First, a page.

If you’ve been following the news, you are no doubt aware of the ongoing dispute about Novak Djokovic’s visa. On 6 January 2022, Djokovic was told his visa to get into Australia was cancelled. On 10 January, Judge Kelly sitting in the Federal Circuit Court made orders quashing the decision to cancel Novak Djokovic’s visa on the basis that he was not granted procedural fairness.
In this article, we will explore what procedural fairness is and how it was applied in Djokovic’s circumstances.
Timeline – events of 6 January 2022
- At 5:20am, Djokovic was told that he could have until 8:30am to respond to a notice of intention to consider the cancellation of his visa.
- At 6:14am, Djokovic was asked to comment on the notice of intention.
- At 7:42am, the decision was made to cancel Djokovic’s visa.
Judge Kelly’s orders include a concession by the Minister for Home Affairs that the decision to cancel Djokovic’s visa was “unreasonable” given the above timeline of events and that if Djokovic had “been allowed until 8:30am, he could have consulted others and made further submissions to the delegate about why his visa should not be cancelled”. In the end, the Australian Government’s lawyers gave up the contest and the court made orders by consent to quash the decision to cancel the visa.
Procedural fairness relates to the procedure by which an administrative decision is made, rather than the merits of the substantive arguments. For example, Judge Kelly quashed the decision to cancel Djokovic’s visa because of the procedure that was followed (eg. not giving him enough time to respond and not giving him an appropriate opportunity to seek legal advice and provide his side on the issue) rather than because of the merits of either side’s arguments (eg. whether Djokovic’s vaccination exemption was sufficient to allow him into the country).
This means that if procedural fairness principles are not followed, a decision can be made invalid even if it was the ‘correct’ decision.
There isn’t a set list of what procedural fairness involves. Like most legal principles, what constitutes procedural fairness will depend on the circumstances of each individual case. However, procedural fairness usually involves the following two things:
- the fair hearing rule; and
- the rule against bias.
The fair hearing rule says that a person must be given the chance to be heard before a decision is made. In Djokovic’s case, he was not properly afforded this opportunity. That was because he was not given time to obtain legal advice and provide a considered response.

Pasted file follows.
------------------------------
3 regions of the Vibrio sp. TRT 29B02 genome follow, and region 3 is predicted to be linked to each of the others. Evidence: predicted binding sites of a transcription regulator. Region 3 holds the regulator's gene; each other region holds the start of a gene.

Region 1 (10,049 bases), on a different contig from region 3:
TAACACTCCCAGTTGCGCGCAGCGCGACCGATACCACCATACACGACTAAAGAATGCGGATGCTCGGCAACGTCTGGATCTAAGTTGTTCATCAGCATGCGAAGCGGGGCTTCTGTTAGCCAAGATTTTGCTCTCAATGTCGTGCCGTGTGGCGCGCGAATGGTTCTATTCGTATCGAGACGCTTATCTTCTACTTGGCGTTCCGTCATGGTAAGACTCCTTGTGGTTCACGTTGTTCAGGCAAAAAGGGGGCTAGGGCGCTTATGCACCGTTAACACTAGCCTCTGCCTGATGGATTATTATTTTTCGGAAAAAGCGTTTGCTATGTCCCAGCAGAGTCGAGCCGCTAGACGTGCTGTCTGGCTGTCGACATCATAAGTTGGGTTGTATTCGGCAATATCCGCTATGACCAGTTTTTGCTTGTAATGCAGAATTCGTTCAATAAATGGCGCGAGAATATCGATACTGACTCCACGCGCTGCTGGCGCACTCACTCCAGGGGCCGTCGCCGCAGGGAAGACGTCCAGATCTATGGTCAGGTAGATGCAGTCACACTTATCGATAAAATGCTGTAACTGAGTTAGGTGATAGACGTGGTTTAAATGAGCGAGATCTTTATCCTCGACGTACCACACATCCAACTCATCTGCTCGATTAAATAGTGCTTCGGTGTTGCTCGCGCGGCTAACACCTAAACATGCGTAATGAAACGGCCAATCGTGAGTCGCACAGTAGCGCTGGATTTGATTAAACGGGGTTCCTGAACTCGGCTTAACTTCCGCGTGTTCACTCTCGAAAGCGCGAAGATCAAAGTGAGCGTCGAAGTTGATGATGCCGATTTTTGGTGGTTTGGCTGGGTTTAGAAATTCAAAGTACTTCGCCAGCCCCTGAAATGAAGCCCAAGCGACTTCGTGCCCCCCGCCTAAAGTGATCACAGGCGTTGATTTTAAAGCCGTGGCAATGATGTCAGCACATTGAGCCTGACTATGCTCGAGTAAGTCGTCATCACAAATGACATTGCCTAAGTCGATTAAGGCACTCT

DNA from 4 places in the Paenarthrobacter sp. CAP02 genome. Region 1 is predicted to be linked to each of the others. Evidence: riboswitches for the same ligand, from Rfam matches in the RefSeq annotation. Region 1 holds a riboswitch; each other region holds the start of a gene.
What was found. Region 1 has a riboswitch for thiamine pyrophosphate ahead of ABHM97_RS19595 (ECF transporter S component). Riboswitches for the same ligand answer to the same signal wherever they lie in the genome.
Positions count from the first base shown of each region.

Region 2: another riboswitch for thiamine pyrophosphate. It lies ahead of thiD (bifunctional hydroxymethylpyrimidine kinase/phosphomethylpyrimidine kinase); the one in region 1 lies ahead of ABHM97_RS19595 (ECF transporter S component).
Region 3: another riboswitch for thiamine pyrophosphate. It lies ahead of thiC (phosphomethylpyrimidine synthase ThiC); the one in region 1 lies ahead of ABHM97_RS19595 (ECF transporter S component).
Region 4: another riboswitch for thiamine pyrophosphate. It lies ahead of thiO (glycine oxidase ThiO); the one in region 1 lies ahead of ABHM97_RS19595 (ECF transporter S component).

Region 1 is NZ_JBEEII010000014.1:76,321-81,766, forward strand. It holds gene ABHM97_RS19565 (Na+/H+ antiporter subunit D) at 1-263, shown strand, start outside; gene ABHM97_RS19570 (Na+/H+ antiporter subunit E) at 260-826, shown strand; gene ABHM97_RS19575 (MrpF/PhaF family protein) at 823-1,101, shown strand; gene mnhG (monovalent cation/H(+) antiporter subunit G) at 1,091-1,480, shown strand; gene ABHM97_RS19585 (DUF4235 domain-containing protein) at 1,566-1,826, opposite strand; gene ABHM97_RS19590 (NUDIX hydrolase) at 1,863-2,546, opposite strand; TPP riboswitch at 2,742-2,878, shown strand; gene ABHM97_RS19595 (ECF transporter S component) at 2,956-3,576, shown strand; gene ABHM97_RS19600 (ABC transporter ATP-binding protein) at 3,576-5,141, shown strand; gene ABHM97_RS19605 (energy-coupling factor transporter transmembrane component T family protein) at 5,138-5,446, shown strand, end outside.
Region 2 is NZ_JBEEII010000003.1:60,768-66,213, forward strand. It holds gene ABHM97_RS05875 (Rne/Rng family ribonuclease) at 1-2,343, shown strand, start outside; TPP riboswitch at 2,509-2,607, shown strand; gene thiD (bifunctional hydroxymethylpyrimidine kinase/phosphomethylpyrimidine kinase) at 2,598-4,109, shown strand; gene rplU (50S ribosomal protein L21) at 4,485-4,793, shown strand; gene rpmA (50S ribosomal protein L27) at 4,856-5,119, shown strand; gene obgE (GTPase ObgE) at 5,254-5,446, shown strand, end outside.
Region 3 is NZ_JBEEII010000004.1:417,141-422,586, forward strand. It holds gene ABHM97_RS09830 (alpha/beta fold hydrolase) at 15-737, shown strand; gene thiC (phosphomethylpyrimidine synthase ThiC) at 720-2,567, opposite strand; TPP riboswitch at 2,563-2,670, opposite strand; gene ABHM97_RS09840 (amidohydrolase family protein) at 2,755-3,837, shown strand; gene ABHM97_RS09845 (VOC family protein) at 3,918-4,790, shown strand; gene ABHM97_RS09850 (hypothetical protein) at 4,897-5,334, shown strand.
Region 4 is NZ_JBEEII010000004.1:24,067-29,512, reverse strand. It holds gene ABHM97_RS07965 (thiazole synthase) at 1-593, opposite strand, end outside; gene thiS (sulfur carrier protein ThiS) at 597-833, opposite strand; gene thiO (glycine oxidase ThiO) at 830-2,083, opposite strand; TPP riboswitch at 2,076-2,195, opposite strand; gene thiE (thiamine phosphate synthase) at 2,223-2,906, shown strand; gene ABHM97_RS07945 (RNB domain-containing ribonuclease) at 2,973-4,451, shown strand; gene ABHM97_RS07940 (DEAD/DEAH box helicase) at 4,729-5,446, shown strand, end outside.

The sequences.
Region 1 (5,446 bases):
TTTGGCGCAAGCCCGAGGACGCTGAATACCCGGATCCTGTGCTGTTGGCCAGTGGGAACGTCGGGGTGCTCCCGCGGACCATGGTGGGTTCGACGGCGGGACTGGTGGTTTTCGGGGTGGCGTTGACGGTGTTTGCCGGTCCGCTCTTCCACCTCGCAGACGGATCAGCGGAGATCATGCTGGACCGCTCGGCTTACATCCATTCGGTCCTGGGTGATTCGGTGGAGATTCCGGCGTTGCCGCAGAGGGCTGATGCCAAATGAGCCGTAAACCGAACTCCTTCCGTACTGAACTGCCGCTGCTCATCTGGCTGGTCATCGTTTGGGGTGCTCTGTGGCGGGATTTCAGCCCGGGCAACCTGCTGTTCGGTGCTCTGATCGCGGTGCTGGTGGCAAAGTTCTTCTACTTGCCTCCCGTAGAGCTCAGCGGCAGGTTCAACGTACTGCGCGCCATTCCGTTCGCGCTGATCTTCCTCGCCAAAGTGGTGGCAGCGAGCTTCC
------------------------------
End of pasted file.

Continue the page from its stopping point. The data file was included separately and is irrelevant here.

The rule against bias provides that the person making an administrative decision must be objectively impartial and cannot be seen to have ‘pre-judged’ a decision.
When it comes to matters of national security, the amount of procedural fairness afforded to a person may be reduced. The public interest in national security needs to be weighed up against the duty to afford procedural fairness to the individual. Courts have found that administrative decisions relating to a person’s visa status can sometimes require this balancing act.
What now for Djokovic?
After the orders were made on 10 January, the Minister for Home Affairs indicated that they were still considering exercising their discretion to cancel Djokovic’s visa, using their powers under section 133C(3) of the Migration Act 1958 (Cth), which was ultimately done on 14 January. This section says that if a person’s visa is cancelled and it is later found that there was actually no ground to cancel the visa, the Minister can still choose to cancel it if they determine:
- a ground for cancelling the visa does still exist; and
- that it would be in the public interest to cancel the visa.
If you are faced with an administrative decision or are an organisation making an administrative decision (eg. an association or a club seeking to discipline or remove a member) you should ensure you adhere to the rules of procedural fairness.
If you are facing an organisation or government body decision and they do not give you a chance to present your case, they may have failed to follow procedural fairness. The team at Lynn and Brown Lawyers are experienced in assisting clients with issues of procedural fairness. We can be contacted on 9375 3411.
About the authors: This article has been co-authored by Chelsea McNeill and Steven Brown. Chelsea is a lawyer that graduated from Murdoch University. Steven is a Perth lawyer and director, and has over 20 years’ experience in legal practice and practices in commercial law, dispute resolution and estate planning.